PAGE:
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Black is a Country

Explains why--despite being viewed by many as dangerous and separatist--the passionate skepticism of race radicals about the limits of U.S. social, political, and civil equality is important to deconstruction of racial inequality, which, in ...

Author: Nikhil Pal Singh

Publisher:

ISBN: UOM:39015060056614

Category: History

Page: 285

View: 819

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Explains why--despite being viewed by many as dangerous and separatist--the passionate skepticism of race radicals about the limits of U.S. social, political, and civil equality is important to deconstruction of racial inequality, which, in spite of black gains in America, still exists.
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To Serve My Country to Serve My Race

Despite all the bad things that happened in the country , this was our home . ... Born from political struggles for racial equality , the 6888th represented ...

Author: Brenda L. Moore

Publisher: NYU Press

ISBN: 0814755879

Category: History

Page: 288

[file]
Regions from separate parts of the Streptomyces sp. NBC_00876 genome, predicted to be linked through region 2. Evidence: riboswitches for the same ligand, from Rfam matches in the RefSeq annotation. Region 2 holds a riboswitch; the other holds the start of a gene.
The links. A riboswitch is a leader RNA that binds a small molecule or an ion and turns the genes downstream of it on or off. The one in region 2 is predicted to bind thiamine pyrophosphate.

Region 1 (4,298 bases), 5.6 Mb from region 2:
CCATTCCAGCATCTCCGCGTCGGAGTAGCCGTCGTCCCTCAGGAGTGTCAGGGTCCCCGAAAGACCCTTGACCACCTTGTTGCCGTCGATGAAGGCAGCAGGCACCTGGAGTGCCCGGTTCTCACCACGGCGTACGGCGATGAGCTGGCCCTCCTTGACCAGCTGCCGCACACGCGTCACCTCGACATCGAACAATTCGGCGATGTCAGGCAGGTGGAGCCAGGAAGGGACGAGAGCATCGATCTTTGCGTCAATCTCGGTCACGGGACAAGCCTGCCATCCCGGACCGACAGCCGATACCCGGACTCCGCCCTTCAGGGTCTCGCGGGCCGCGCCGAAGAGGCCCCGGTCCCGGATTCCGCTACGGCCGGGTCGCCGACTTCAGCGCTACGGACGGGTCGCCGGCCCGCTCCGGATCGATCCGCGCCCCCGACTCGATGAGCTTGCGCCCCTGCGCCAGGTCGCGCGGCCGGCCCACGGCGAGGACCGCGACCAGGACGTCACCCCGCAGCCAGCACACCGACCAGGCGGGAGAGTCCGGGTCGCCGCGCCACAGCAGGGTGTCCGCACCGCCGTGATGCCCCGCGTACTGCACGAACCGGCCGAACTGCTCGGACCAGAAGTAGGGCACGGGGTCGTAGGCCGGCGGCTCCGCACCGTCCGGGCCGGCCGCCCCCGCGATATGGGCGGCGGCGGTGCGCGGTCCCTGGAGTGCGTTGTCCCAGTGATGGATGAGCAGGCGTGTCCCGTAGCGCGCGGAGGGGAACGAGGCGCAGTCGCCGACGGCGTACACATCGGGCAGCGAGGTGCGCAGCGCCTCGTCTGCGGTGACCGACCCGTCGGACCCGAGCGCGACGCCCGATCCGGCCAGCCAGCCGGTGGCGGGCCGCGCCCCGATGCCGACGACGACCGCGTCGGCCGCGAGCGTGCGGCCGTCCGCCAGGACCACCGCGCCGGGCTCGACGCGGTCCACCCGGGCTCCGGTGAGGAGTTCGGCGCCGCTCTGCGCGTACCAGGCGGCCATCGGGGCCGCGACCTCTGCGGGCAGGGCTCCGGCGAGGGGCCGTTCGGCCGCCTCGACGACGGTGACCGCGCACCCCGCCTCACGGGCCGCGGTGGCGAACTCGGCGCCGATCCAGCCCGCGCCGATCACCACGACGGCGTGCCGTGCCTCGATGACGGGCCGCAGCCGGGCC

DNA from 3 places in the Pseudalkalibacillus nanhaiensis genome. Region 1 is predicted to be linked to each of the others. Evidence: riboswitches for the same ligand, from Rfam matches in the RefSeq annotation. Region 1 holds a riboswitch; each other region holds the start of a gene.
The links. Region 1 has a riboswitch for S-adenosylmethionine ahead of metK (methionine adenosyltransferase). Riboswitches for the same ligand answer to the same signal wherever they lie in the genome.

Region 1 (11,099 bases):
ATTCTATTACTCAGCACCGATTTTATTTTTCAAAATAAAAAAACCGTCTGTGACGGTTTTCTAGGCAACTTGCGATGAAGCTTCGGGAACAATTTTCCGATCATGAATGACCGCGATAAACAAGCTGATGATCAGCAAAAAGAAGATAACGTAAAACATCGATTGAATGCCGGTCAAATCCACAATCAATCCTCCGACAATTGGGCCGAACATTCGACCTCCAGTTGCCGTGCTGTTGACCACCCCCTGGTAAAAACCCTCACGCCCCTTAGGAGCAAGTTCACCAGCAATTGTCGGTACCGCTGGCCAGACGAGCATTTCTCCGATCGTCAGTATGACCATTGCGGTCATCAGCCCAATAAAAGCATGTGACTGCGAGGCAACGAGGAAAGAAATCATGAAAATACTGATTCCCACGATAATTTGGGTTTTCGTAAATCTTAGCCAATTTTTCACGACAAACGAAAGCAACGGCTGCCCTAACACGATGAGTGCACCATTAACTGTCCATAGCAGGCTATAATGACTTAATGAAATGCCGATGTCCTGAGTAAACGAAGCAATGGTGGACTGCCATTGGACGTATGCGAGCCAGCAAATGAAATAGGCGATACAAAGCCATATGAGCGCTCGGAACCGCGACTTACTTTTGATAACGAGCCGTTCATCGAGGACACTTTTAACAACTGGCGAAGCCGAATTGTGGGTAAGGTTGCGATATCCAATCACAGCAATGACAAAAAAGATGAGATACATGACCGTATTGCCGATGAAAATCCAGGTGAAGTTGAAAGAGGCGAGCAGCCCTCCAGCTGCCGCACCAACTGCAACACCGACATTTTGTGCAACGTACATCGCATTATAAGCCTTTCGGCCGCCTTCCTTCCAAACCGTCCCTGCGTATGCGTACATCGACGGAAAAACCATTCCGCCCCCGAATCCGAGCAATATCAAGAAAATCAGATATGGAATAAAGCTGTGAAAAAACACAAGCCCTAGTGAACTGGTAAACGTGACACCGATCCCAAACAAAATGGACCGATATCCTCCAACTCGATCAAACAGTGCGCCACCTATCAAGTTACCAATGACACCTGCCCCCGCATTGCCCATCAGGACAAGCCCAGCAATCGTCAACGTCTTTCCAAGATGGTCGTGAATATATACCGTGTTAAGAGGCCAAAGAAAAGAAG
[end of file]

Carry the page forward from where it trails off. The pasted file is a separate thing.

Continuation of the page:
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I would have climbed up a mountain to get on the list [to serve overseas]. We were going to do our duty. Despite all the bad things that happened, America was our home. This is where I was born. It was where my mother and father were. There was a feeling of wanting to do your part. --Gladys Carter, member of the 6888th To Serve My Country, to Serve my Race is the story of the historic 6888th, the first United States Women's Army Corps unit composed of African-American women to serve overseas. While African-American men and white women were invited, if belatedly, to serve their country abroad, African-American women were excluded for overseas duty throughout most of WWII. Under political pressure from legislators like Adam Clayton Powell, Jr., the NAACP, the black press, and even President Roosevelt, the U.S. War Department was forced to deploy African-American women to the European theater in 1945. African-American women, having succeeded, through their own activism and political ties, in their quest to shape their own lives, answered the call from all over the country, from every socioeconomic stratum. Stationed in France and England at the end of World War II, the 6888th brought together women like Mary Daniel Williams, a cook in the 6888th who signed up for the Army to escape the slums of Cleveland and to improve her ninth-grade education, and Margaret Barnes Jones, a public relations officer of the 6888th, who grew up in a comfortable household with a politically active mother who encouraged her to challenge the system. Despite the social, political, and economic restrictions imposed upon these African-American women in their own country, they were eager to serve, not only out of patriotism but out of a desire to uplift their race and dispell bigoted preconceptions about their abilities. Elaine Bennett, a First Sergeant in the 6888th, joined because "I wanted to prove to myself and maybe to the world that we would give what we had back to the United States as a confirmation that we were full- fledged citizens." Filled with compelling personal testimony based on extensive interviews, To Serve My Country is the first book to document the lives of these courageous pioneers. It reveals how their Army experience affected them for the rest of their lives and how they, in turn, transformed the U.S. military forever.